Taipei is looking at some tough options as Beijing moves to the extreme
A top Chinese official recently warned Taiwan that the US won’t be able to preserve the island state’s security and that time was on China’s side in cross-Taiwan Strait affairs. At the fourth annual gathering of media organisations from China and Taiwan, Wang Yang, chairman of the 13th Chinese People’s Political Consultative Conference National Committee, boasted that while China is planning 100 years into the future, Taiwanese authorities cannot even guarantee what will happen two years from now. This comes at a time when relations between China and Taiwan have become increasingly tense. Recall that ever since Tsai Ing-wen of the Democratic Progressive Party (DPP) won the presidential elections in Taiwan in 2016, Beijing has been heaping pressure in Taipei.
This is because China continues to see Taiwan as a renegade province and seeks eventual reunification. Taiwan, meanwhile, has developed into a vibrant multiparty democracy. Nonetheless, China wants the government of Taiwan to adhere to the 1992 Consensus and the ‘One China’ principle – that there is only one China with both sides free to interpret this differently. In fact, Beijing has made the 1992 Consensus the bottomline in cross-strait relations. However, President Tsai and the DPP regime do not believe that there was any such ‘consensus’ between the two sides in 1992; just a meeting without formal agreement. Thus, the Tsai administration has refused to accept the 1992 Consensus but pledged to maintain the status-quo in cross-strait relations.
But this hasn’t been good enough for Beijing and it has gone on to cut all official ties with Taipei. Further, in January this year, Chinese President Xi Jinping in his first major speech on Taiwan made re-unification the ultimate goal of any talks between the two sides, asserted that re-unification was inevitable and offered a Taiwanese version of ‘One Country, Two Systems’. So the current regime in Beijing is taking a maximalist position on Taiwan which includes conducting threatening military drills – the latest of which was PLA fighter jets crossing the median line in the Taiwan Strait in March.
What is happening between China and Taiwan today can be best described by what I like to call the Seesaw Theory of international relations. Imagine that China and Taiwan are two people sitting on two sides of a seesaw. China is considerably bigger than Taiwan for obvious reasons. The 1992 Consensus can be taken to be the mid-point fulcrum of the seesaw. Now if both China and Taiwan position themselves close to this mid-point or the 1992 Consensus, then the seesaw will be more or less balanced despite the palpable difference in size between the two sides. This would visibly make for a stable bilateral relationship, at least in the moment.
However, the DPP administration in Taiwan decided to move away from this seesaw mid-point by refusing to recognise the 1992 Consensus. It did so to give Taiwan more room in the international arena and not put all its eggs in the China basket. China, however, doesn’t like this because it seeks Taiwan’s eventual re-unification. But if it too moves back an appropriate distance from the mid-point to balance out Taiwan’s new position on the seesaw, then a new normal away from the 1992 Consensus would be created. Plus, it would encourage Taiwan to move further back on the seesaw, creating even more distance with China.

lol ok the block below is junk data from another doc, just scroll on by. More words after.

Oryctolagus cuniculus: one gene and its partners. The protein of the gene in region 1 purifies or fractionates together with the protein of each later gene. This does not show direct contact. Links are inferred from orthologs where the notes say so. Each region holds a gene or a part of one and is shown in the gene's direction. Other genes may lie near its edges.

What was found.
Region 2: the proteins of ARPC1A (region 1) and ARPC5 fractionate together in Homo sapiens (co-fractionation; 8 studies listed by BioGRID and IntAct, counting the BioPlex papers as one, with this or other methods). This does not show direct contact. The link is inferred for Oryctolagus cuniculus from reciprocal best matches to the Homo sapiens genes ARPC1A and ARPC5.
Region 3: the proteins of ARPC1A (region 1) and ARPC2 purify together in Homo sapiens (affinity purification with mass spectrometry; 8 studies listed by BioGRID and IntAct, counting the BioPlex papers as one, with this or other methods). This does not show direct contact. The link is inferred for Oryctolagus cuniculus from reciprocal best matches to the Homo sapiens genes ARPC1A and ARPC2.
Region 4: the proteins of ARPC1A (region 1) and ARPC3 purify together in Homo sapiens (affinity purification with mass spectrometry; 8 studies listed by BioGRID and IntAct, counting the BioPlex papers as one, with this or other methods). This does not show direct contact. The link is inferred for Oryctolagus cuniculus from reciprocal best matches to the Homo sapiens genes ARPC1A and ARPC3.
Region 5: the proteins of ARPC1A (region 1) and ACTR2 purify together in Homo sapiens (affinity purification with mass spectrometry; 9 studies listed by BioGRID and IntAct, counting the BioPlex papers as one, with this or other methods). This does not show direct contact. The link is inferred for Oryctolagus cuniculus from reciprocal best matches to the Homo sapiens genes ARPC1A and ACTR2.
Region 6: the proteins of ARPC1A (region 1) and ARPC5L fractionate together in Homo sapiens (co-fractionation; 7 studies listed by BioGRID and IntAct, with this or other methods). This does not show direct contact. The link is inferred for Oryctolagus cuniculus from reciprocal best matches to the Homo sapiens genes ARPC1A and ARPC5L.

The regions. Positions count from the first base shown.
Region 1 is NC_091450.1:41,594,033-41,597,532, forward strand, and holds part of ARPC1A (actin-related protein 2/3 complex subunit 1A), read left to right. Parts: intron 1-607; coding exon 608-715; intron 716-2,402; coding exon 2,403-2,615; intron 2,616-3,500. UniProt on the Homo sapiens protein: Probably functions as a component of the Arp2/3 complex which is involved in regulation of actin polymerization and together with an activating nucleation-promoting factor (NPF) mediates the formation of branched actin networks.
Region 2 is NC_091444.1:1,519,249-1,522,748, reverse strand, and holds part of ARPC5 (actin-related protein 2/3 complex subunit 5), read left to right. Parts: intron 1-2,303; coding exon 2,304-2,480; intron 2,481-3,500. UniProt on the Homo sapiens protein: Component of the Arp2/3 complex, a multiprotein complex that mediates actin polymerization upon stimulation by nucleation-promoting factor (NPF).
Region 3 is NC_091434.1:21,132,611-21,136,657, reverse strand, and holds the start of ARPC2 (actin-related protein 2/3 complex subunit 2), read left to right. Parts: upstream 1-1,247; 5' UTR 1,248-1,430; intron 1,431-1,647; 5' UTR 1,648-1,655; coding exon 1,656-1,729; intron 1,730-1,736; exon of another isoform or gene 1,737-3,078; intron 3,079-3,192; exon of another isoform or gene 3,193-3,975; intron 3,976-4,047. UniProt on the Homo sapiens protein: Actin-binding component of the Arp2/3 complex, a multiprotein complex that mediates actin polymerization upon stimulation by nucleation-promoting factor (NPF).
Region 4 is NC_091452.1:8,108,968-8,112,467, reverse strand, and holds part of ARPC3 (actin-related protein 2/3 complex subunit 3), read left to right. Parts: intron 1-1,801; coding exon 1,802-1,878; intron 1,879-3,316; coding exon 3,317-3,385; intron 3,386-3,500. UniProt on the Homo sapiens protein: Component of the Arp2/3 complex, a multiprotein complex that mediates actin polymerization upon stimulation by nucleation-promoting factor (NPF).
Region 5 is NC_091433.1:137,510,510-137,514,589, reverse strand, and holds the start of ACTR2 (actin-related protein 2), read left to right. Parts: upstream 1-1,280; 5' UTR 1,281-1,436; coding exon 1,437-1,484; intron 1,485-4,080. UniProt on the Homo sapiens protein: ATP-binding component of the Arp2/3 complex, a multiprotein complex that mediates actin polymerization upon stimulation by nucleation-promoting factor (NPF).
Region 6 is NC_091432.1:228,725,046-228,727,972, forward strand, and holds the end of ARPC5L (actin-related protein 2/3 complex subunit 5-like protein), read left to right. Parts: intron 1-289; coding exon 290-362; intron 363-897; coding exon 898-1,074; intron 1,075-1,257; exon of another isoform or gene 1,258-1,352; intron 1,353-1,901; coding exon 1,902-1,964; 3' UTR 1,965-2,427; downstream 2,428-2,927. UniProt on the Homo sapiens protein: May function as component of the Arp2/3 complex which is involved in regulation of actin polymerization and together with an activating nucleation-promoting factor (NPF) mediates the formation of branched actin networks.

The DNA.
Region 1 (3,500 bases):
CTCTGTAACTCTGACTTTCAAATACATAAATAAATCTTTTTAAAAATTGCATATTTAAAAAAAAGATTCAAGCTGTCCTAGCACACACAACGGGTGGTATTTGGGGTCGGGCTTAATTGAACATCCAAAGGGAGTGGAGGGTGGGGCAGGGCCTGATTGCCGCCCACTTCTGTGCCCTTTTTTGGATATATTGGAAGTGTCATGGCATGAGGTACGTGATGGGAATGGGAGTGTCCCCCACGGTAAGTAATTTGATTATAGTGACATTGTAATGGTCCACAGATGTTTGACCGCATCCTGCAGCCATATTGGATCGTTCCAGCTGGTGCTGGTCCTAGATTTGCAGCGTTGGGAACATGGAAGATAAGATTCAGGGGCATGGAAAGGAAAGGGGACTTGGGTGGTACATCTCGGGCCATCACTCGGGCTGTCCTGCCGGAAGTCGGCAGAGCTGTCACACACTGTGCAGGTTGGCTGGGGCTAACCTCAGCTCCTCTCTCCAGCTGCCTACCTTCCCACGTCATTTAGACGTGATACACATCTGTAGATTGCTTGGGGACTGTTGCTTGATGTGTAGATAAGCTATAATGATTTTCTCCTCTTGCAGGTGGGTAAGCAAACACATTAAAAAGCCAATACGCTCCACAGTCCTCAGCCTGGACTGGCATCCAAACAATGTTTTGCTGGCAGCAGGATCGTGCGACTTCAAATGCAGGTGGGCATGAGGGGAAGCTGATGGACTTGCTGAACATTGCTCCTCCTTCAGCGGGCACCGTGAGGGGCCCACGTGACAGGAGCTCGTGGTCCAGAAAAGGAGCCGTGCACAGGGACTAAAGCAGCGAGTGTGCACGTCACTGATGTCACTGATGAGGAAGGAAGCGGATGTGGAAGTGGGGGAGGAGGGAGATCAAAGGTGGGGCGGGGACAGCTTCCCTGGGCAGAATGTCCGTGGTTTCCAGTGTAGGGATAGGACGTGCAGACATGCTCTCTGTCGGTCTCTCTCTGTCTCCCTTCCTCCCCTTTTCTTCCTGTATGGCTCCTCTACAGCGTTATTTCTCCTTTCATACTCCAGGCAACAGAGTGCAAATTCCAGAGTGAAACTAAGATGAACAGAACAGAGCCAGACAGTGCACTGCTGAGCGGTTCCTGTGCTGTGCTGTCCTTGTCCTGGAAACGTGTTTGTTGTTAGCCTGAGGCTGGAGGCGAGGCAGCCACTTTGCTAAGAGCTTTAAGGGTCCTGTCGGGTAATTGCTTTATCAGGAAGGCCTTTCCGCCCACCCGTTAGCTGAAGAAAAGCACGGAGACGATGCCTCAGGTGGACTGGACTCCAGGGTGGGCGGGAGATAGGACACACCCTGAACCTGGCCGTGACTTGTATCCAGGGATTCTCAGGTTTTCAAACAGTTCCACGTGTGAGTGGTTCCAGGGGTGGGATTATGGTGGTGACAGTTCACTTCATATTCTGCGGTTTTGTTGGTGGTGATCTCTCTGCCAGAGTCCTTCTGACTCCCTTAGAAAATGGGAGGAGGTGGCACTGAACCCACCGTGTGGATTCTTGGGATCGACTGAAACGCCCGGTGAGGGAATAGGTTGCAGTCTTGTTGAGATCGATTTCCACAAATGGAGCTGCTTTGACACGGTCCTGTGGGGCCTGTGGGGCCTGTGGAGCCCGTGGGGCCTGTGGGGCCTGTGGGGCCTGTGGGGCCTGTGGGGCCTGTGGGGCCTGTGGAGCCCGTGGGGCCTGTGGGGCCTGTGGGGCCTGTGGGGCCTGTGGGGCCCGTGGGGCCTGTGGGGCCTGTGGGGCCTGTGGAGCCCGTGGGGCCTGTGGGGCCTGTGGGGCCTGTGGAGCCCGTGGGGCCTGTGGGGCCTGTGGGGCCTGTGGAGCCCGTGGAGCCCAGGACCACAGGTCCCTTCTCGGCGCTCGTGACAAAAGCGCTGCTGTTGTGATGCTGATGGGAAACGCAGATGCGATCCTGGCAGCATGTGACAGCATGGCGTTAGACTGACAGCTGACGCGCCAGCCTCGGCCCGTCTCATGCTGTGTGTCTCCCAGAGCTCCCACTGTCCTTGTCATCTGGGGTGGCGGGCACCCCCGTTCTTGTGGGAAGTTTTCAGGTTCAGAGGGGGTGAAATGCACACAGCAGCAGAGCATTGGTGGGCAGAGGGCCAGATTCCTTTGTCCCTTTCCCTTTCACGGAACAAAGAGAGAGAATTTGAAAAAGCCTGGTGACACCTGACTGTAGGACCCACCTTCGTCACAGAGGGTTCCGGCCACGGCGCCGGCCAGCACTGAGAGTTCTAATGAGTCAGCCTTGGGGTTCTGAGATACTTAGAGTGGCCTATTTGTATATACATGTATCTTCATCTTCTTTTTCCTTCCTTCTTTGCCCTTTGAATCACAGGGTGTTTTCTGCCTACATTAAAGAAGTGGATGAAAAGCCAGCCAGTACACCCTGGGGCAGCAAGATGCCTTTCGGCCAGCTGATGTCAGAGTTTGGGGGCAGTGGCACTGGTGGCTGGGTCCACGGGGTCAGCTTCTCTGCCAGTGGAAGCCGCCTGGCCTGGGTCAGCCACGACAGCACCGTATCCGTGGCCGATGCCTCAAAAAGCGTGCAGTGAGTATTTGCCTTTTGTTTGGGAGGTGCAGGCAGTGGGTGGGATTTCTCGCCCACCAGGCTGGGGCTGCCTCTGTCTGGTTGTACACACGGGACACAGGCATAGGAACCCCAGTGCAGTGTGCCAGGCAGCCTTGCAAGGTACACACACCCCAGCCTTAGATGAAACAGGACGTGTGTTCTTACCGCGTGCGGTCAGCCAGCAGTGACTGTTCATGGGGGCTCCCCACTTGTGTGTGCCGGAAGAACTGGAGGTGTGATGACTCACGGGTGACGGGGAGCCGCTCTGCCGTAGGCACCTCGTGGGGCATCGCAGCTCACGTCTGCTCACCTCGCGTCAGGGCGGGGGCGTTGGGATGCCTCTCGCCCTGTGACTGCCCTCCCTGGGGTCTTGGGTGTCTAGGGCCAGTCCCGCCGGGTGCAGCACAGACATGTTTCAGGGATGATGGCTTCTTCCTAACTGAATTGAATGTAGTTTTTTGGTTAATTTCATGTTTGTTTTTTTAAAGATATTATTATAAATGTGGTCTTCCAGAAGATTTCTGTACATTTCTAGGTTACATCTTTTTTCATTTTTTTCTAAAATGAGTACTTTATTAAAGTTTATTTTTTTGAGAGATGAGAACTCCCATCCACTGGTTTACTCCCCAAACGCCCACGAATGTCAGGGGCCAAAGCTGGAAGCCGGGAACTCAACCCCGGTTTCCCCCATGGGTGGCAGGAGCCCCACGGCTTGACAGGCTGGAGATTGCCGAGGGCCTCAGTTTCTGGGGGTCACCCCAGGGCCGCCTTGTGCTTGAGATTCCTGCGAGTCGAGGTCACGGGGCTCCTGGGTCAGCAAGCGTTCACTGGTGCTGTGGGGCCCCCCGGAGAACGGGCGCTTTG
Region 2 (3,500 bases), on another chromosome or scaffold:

But if China wants Taiwan to come back to the mid-point fulcrum of the seesaw, the only way it can achieve this is by moving to the extreme edge of the plank. This way, China being heavier, will hoist Taiwan up at the latter’s side of the seesaw. Now Taiwan will have both weight and gravity working against it. And it won’t do Taiwan any good to move further back on the seesaw – this simply won’t work as, again, China is considerably bigger. So the only option Taiwan has to balance the seesaw is to move back to the mid-point fulcrum of the seesaw, aka the 1992 Consensus.
Taiwan can, however, enlist the US to hold down the seesaw at its end to balance China out. In fact, this is akin to the US recently passing the Taiwan Assurance Act. But as China grows bigger, it will increasingly put a strain even on the US to keep the China-Taiwan seesaw balanced. And then it will be a test of stamina and will to see if the US will continue balancing things out in cross-strait relations or let go and make a deal with China. There is, nonetheless, a third option for Taiwan and that is to enlist the support of the international community to keep the China-Taiwan seesaw balanced. But this option will only yield results in the long-term as most countries don’t have official diplomatic relations with Taiwan. But if people-to-people and economic relations are pursued between Taiwan and these nations, the international space for Taiwan will eventually increase.
Taken together, these are some hard choices for Taiwan. Only smart, nimble diplomacy can aid Taipei here. But much will depend on how that diplomacy is framed. The China-Taiwan seesaw will take some time to stabilise.
DISCLAIMER : Views expressed above are the author’s own.